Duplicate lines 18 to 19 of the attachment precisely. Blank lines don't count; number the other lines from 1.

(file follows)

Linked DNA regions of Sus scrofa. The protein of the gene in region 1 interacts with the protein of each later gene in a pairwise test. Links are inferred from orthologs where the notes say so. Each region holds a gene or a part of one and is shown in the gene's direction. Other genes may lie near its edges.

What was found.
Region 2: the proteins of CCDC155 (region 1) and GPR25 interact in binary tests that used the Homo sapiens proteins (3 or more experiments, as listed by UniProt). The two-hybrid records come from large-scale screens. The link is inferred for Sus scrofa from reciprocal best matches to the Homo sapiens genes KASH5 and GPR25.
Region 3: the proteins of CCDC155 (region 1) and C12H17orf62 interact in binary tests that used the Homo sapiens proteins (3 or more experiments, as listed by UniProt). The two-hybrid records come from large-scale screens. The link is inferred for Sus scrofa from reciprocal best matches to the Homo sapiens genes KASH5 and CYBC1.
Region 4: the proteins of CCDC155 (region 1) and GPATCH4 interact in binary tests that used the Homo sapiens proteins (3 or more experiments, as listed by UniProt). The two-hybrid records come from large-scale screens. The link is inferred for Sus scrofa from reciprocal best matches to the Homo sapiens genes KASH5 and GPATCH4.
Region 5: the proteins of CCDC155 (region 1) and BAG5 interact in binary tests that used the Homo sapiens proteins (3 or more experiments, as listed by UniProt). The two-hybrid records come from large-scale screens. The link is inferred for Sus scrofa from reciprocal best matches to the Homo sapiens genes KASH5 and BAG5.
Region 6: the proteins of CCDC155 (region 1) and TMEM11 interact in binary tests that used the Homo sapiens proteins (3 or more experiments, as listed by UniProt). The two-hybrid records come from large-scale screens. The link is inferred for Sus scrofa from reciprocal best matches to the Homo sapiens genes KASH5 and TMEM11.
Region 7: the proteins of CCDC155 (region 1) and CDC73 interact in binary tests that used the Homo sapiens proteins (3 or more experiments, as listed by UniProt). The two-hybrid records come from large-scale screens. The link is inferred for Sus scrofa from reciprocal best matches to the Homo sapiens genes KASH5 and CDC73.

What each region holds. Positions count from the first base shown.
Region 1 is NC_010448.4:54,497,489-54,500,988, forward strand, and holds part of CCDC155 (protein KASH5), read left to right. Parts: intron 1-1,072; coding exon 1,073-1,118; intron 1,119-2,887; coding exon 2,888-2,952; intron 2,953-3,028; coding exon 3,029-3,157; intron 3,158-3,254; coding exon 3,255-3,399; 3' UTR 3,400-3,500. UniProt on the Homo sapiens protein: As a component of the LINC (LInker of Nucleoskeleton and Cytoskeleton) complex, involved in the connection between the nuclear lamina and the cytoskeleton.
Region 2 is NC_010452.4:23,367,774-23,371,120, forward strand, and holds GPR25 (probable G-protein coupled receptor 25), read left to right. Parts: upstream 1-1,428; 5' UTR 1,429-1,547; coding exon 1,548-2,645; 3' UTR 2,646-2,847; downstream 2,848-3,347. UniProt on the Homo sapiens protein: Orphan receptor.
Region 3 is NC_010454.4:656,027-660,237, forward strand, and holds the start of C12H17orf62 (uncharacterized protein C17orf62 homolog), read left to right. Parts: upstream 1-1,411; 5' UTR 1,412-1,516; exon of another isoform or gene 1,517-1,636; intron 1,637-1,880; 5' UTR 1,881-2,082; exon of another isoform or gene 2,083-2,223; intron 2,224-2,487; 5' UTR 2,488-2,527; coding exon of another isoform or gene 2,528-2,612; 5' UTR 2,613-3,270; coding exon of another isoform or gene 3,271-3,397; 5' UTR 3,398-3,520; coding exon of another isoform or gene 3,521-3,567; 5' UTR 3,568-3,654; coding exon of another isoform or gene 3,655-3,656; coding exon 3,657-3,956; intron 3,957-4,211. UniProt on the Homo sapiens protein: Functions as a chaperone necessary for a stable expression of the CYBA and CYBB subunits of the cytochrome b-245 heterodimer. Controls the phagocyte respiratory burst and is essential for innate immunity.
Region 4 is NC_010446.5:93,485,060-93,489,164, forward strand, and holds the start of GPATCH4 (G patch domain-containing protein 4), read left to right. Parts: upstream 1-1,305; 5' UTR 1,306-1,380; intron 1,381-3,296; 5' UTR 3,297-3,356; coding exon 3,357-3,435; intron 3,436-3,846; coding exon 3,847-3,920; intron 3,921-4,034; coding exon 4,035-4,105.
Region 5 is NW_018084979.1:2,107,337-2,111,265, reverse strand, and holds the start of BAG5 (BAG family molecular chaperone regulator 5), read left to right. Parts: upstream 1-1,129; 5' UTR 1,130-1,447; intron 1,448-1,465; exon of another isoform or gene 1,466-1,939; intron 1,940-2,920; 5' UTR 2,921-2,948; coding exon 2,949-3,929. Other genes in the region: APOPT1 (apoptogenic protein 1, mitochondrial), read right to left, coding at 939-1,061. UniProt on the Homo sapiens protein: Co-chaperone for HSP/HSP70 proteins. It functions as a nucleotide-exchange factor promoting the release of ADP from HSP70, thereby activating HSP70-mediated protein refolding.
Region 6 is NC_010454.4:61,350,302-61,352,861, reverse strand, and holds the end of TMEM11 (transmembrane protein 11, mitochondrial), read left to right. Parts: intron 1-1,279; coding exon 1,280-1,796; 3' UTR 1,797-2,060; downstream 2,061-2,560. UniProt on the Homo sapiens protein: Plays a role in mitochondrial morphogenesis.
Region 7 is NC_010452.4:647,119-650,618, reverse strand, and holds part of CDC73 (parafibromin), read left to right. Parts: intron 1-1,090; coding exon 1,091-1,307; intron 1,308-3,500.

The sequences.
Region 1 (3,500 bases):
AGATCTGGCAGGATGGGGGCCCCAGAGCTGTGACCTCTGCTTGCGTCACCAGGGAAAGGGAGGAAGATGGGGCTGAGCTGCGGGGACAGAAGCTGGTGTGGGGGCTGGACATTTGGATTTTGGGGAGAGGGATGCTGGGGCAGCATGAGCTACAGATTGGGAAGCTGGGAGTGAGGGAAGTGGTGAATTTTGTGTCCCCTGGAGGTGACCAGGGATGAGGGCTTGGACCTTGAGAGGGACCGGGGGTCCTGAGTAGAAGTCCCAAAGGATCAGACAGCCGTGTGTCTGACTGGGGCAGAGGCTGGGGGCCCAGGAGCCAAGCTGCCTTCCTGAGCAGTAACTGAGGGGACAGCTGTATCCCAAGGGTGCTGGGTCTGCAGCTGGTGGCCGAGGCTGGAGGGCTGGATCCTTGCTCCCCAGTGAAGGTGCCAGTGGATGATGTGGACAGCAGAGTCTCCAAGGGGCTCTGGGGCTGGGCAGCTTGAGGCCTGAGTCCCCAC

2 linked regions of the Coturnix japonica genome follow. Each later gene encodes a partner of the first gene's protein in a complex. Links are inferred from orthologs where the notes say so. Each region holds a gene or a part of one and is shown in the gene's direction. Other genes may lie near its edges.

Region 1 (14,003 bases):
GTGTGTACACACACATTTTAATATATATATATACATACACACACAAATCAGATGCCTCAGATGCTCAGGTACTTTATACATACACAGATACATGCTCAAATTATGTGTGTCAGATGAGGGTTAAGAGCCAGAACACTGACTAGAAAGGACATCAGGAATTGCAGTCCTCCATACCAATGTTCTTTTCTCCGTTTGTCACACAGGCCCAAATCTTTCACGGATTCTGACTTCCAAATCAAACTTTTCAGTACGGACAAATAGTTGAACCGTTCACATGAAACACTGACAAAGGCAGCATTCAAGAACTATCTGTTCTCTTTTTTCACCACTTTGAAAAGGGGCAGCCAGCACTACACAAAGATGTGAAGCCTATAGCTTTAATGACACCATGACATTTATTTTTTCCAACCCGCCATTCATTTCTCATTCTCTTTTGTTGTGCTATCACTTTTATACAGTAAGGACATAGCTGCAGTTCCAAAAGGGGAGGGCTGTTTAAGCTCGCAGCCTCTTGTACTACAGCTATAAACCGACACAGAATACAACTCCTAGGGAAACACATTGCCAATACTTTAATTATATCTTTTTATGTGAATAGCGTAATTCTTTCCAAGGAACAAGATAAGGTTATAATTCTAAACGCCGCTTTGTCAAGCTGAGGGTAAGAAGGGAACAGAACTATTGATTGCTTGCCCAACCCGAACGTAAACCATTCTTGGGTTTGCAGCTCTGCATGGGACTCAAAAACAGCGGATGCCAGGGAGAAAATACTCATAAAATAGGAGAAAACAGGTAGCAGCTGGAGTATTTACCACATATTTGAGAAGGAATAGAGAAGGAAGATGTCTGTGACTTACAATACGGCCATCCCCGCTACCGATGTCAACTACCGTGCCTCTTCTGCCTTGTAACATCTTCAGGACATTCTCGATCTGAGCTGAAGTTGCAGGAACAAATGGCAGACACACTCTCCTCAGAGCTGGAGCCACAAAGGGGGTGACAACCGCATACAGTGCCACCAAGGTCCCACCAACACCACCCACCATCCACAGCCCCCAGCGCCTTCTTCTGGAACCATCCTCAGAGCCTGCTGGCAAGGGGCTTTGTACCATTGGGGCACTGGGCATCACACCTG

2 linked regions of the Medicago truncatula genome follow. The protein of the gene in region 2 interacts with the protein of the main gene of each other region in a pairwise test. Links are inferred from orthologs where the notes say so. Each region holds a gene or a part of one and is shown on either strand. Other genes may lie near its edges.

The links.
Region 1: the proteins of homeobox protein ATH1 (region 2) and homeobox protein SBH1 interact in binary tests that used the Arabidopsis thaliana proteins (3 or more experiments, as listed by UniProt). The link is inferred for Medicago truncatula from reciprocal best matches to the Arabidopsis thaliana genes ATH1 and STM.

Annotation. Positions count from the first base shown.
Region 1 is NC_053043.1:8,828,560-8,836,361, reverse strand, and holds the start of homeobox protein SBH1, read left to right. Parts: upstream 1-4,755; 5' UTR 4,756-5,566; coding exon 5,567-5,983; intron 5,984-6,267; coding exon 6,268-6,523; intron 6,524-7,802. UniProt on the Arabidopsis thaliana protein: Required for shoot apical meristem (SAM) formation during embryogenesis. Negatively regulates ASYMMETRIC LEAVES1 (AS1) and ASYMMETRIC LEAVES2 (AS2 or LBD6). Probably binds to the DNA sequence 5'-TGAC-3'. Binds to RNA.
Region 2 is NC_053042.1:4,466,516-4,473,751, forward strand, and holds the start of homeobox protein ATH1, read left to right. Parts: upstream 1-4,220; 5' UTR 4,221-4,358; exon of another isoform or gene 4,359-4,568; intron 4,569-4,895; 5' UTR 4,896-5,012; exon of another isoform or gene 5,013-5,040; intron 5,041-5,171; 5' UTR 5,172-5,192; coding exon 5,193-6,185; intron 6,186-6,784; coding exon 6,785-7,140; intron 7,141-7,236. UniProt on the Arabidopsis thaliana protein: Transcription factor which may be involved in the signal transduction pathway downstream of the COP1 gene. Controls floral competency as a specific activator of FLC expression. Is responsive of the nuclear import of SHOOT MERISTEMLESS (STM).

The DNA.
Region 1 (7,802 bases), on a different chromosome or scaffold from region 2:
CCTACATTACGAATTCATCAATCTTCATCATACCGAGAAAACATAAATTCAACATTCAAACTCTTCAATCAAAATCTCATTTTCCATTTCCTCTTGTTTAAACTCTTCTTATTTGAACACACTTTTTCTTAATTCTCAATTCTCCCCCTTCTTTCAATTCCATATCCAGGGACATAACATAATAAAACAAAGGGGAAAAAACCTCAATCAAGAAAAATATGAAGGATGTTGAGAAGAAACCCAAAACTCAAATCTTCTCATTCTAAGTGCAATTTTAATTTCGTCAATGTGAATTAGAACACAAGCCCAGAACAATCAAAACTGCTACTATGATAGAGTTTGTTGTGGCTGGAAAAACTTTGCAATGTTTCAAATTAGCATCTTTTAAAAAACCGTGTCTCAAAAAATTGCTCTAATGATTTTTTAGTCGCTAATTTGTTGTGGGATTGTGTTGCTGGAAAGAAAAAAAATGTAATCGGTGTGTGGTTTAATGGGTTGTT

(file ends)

Region 1 (3,500 bases):
AGATCTGGCAGGATGGGGGCCCCAGAGCTGTGACCTCTGCTTGCGTCACCAGGGAAAGGGAGGAAGATGGGGCTGAGCTGCGGGGACAGAAGCTGGTGTGGGGGCTGGACATTTGGATTTTGGGGAGAGGGATGCTGGGGCAGCATGAGCTACAGATTGGGAAGCTGGGAGTGAGGGAAGTGGTGAATTTTGTGTCCCCTGGAGGTGACCAGGGATGAGGGCTTGGACCTTGAGAGGGACCGGGGGTCCTGAGTAGAAGTCCCAAAGGATCAGACAGCCGTGTGTCTGACTGGGGCAGAGGCTGGGGGCCCAGGAGCCAAGCTGCCTTCCTGAGCAGTAACTGAGGGGACAGCTGTATCCCAAGGGTGCTGGGTCTGCAGCTGGTGGCCGAGGCTGGAGGGCTGGATCCTTGCTCCCCAGTGAAGGTGCCAGTGGATGATGTGGACAGCAGAGTCTCCAAGGGGCTCTGGGGCTGGGCAGCTTGAGGCCTGAGTCCCCAC